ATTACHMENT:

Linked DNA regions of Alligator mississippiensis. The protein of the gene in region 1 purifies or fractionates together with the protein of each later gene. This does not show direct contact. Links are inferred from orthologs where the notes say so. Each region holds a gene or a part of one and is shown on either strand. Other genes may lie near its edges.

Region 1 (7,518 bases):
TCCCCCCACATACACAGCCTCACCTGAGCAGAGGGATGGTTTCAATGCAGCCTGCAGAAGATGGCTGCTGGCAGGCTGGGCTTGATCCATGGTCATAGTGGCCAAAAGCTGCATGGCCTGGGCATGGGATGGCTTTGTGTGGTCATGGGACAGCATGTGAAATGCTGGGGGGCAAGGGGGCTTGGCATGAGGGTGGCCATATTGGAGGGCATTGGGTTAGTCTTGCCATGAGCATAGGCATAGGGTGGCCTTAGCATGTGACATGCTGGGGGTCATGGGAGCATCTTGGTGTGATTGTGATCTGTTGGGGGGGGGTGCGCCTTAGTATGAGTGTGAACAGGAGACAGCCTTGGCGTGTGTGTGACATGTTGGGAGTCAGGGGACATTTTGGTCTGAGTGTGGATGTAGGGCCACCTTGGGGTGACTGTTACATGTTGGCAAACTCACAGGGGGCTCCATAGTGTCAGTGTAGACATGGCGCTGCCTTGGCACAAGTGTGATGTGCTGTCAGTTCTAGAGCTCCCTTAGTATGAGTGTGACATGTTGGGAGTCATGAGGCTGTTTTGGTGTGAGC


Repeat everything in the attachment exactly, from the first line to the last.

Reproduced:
Linked DNA regions of Alligator mississippiensis. The protein of the gene in region 1 purifies or fractionates together with the protein of each later gene. This does not show direct contact. Links are inferred from orthologs where the notes say so. Each region holds a gene or a part of one and is shown on either strand. Other genes may lie near its edges.

Region 1 (7,518 bases):
TCCCCCCACATACACAGCCTCACCTGAGCAGAGGGATGGTTTCAATGCAGCCTGCAGAAGATGGCTGCTGGCAGGCTGGGCTTGATCCATGGTCATAGTGGCCAAAAGCTGCATGGCCTGGGCATGGGATGGCTTTGTGTGGTCATGGGACAGCATGTGAAATGCTGGGGGGCAAGGGGGCTTGGCATGAGGGTGGCCATATTGGAGGGCATTGGGTTAGTCTTGCCATGAGCATAGGCATAGGGTGGCCTTAGCATGTGACATGCTGGGGGTCATGGGAGCATCTTGGTGTGATTGTGATCTGTTGGGGGGGGGTGCGCCTTAGTATGAGTGTGAACAGGAGACAGCCTTGGCGTGTGTGTGACATGTTGGGAGTCAGGGGACATTTTGGTCTGAGTGTGGATGTAGGGCCACCTTGGGGTGACTGTTACATGTTGGCAAACTCACAGGGGGCTCCATAGTGTCAGTGTAGACATGGCGCTGCCTTGGCACAAGTGTGATGTGCTGTCAGTTCTAGAGCTCCCTTAGTATGAGTGTGACATGTTGGGAGTCATGAGGCTGTTTTGGTGTGAGC